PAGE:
Camp Halsey was a Soil Conservation Service camp established in 1934 a few miles to the east of Greenbrier in the northeastern corner of Faulkner County. It later became a forestry camp before closing in 1939. In the twenty-first century, the site is archaeological site 3FA313. The location is about one mile east of Woolly Hollow State Park. The small community of Centerville (Faulkner County) is located about one mile to the west of the camp location.
In response to expansive droughts in the early twentieth century, the U.S. government established “demonstration projects” tied to programs of soil conservation within watersheds. The Cadron Creek Demonstration Project was one of the first of these in Arkansas, although it was not affiliated with a residential camp. With the creation of the Civilian Conservation Corps (CCC), federal officials ensured that demonstration project areas received one or more residential camps to provide participating farmers with additional labor to handle the labor-intensive parts of soil conservation. Soil Conservation Service (SCS) camps were created in 1933–34 to facilitate this need and to train enrollees in a wide variety of soil conservation and erosion control work, including terracing, fencing, sodding pastures, controlling gullies, seeding fields, and protecting streams and banks. Skills acquired by enrollees were anticipated as transferable to employers after their camp tenure was completed. Camp Halsey was one of numerous residential SCS camps managed by the CCC program that supported the Cadron Creek watershed project.
Camp Halsey was constructed in late summer 1934 and occupied on October 1, 1934, by men who transferred from Camp Victor, an Ozark forestry camp located in Pope County. Camp Halsey was established as Soil Conservation Service Camp 1, Company 1706. The size of the work area was approximately 125,000 acres and included portions of Faulkner, White, and Cleburne counties. The camp was temporarily abandoned on November 1, 1935, and enrollees were reassigned to neighboring SCS camps, such as Damascus (Van Buren and Faulkner counties) and Heber Springs (Cleburne County). The site was not dismantled and sat vacant throughout 1936 and 1937.
On October 1, 1937, Camp Halsey reopened as forestry camp Company 4748 (P-75). Company 4748 was first established in 1935 at Camp Harrison as an SCS camp performing soil conservation work in the Harrison (Boone County) area. It moved to the Camp Halsey location in 1937 with a new emphasis on private forestland management. By mid-1939, Camp Halsey was again closed, and enrollees were transferred to Camp Paron in Saline County. The lease on the land expired on May 2, 1939, and while remaining buildings were proposed to be moved to Woolly Hollow to serve as meetinghouses for Future Farmers of America (FFA), 4-H, and Boy and Girl Scouts, they were instead dismantled and removed.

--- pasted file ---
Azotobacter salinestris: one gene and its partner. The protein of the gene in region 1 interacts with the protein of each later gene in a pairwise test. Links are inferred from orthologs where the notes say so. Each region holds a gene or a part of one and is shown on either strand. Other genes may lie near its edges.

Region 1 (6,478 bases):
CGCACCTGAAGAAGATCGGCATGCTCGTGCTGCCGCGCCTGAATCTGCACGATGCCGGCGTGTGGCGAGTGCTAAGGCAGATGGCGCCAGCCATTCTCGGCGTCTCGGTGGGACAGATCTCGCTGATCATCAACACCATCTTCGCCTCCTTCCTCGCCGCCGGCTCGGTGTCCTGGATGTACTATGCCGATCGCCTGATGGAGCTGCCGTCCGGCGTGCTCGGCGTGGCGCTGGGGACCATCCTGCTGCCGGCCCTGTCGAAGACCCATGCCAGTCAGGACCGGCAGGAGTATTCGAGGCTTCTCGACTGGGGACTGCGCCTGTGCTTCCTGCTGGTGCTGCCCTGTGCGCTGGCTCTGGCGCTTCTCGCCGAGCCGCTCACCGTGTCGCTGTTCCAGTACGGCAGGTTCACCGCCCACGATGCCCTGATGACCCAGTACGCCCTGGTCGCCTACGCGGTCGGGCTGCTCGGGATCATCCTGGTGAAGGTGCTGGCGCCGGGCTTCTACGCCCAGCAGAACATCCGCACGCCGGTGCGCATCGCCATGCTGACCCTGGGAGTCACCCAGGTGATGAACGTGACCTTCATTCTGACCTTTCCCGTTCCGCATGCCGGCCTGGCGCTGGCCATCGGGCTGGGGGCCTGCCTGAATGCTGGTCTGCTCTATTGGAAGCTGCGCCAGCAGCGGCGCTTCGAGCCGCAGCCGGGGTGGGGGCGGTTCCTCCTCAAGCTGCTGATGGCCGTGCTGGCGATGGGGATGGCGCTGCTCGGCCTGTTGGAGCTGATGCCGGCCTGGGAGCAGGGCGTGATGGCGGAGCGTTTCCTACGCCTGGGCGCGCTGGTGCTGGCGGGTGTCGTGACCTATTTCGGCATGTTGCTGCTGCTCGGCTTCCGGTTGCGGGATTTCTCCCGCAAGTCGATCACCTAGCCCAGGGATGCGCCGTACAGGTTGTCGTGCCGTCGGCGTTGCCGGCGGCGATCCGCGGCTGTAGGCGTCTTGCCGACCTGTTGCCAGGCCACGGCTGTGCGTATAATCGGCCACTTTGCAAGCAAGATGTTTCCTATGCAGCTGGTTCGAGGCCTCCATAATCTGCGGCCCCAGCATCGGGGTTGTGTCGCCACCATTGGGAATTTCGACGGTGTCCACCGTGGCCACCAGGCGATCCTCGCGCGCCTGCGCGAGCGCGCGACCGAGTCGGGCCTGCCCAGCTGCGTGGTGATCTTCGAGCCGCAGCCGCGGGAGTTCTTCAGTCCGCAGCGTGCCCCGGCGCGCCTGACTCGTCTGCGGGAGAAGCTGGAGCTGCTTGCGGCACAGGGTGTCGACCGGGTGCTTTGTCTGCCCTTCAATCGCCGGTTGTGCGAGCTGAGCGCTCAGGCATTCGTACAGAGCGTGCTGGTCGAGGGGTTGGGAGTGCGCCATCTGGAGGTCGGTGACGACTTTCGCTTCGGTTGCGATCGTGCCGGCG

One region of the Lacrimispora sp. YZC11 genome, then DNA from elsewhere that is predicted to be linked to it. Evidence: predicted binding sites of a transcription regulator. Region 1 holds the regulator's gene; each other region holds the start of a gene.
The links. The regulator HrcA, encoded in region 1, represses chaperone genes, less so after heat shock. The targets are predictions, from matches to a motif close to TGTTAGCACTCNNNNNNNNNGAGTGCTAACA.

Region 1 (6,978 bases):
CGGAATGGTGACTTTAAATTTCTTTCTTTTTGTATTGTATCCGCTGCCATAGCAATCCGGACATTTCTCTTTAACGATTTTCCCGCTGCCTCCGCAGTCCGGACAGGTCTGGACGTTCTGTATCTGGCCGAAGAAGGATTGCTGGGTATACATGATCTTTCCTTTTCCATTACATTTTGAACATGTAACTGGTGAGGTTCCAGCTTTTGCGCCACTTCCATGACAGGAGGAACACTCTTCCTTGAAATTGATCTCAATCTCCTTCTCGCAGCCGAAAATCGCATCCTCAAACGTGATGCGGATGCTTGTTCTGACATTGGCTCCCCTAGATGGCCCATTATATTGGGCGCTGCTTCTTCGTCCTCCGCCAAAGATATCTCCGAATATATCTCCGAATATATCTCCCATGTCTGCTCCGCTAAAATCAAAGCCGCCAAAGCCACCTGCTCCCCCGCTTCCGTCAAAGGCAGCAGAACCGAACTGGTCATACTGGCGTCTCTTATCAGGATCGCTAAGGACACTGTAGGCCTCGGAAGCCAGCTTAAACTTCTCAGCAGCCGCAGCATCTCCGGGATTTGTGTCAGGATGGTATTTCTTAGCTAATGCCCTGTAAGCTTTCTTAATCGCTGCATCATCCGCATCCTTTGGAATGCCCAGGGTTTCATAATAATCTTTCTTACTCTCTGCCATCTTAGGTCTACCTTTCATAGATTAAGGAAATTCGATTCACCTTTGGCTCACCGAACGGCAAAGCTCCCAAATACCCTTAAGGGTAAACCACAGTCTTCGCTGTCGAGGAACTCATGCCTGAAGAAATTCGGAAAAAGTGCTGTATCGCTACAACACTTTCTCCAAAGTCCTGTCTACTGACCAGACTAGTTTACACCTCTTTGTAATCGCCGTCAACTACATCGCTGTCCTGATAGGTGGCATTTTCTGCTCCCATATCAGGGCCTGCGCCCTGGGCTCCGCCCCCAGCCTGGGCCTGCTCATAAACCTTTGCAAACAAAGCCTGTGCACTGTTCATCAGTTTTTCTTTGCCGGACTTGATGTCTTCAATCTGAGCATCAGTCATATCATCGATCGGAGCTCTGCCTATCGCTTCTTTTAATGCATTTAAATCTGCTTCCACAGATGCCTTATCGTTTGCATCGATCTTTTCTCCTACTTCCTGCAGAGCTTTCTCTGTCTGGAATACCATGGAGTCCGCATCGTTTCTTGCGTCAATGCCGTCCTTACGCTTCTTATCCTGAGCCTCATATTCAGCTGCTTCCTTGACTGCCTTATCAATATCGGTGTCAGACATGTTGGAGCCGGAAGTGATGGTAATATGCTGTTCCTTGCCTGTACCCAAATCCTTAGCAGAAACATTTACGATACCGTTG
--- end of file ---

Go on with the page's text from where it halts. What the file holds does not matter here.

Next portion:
What remains at the present archaeological site are several foundations in varying conditions that represent the locations of former buildings, including barracks and officers’ quarters, supply buildings, an educational building or library, a mess hall with attached kitchen, a latrine and bath house, a hospital, two pump houses, a recreation hall, a garage, and a blacksmith shop.
The two remaining standing structures are a large double-sided chimney that was part of the recreation center and a stone masonry message board. The stone menu board sits alone in the field adjacent to the former Front Street that ran through the center of the camp. Camp officials posted daily announcements of duties, news, and the menu for the day’s meals on this board, which features a “grapevine” style of concrete mortar and is architecturally similar to the message board at Camp Damascus, a camp located a few miles to the north that operated around the same time as Camp Halsey.
A lasting contribution of the Camp Halsey enrollees was the construction of a large earthen dam to create a lake that would allow for a program of water conservation and soil erosion control along with the added benefit of a recreational area. On August 8, 1934, a local pioneer resident and rural storeowner donated land where the dam was to be constructed, and through community donations an additional 280 acres was purchased from the Missouri Pacific Railroad.
The thirty-seven-acre lake that was created as a result of this effort was named after Dr. Hugh Bennett, a soil scientist and conservationist who founded the SCS in 1935 and headed that agency until his retirement in 1951. When the dam was finished and Lake Bennett was filled, Faulkner County Judge J. A. Hutto declared the area the Woolly Hollow Recreation Area on September 2, 1935. The lake became part of Woolly Hollow State Park and is a well-attended recreational spot.
For additional information:
Clark, Sam. “Origin of Lake Bennett.” Faulkner Facts and Fiddlings 13 (Fall 1971): 66–68.
Langley-Ware, Lynita, and Duncan P. McKinnon. “Treating the Sick and Injured at Camp Halsey: Excavation of a ‘Car Infirmary.’” Faulkner Facts and Fiddlings 60 (Fall 2018): 39–53.
McCarty, Joey. “Civilian Conservation Corps in Arkansas.” MA thesis, University of Arkansas, 1977.
Murphy, Michael. “The Rise and Fall of Fire Lookout Towers in Faulkner County: Construction by Company 4748 of the Civilian Conservation Corps, 1937–1939.” Faulkner Facts and Fiddlings 45 (Summer, Fall, Winter 2002): 29–68.
Scott, Billy Joe. “The Development, Construction, and Effects of Lake Bennett.” Faulkner Facts and Fiddlings 36 (Spring/Summer 1994): 1–8.
Smith, Sandra Taylor. “The Civilian Conservation Corps in Arkansas, 1933–1942.” Little Rock: Arkansas Historic Preservation Program. Online at http://www.arkansaspreservation.com/News-and-Events/publications (accessed February 27, 2021).
Duncan P. McKinnon
University of Central Arkansas
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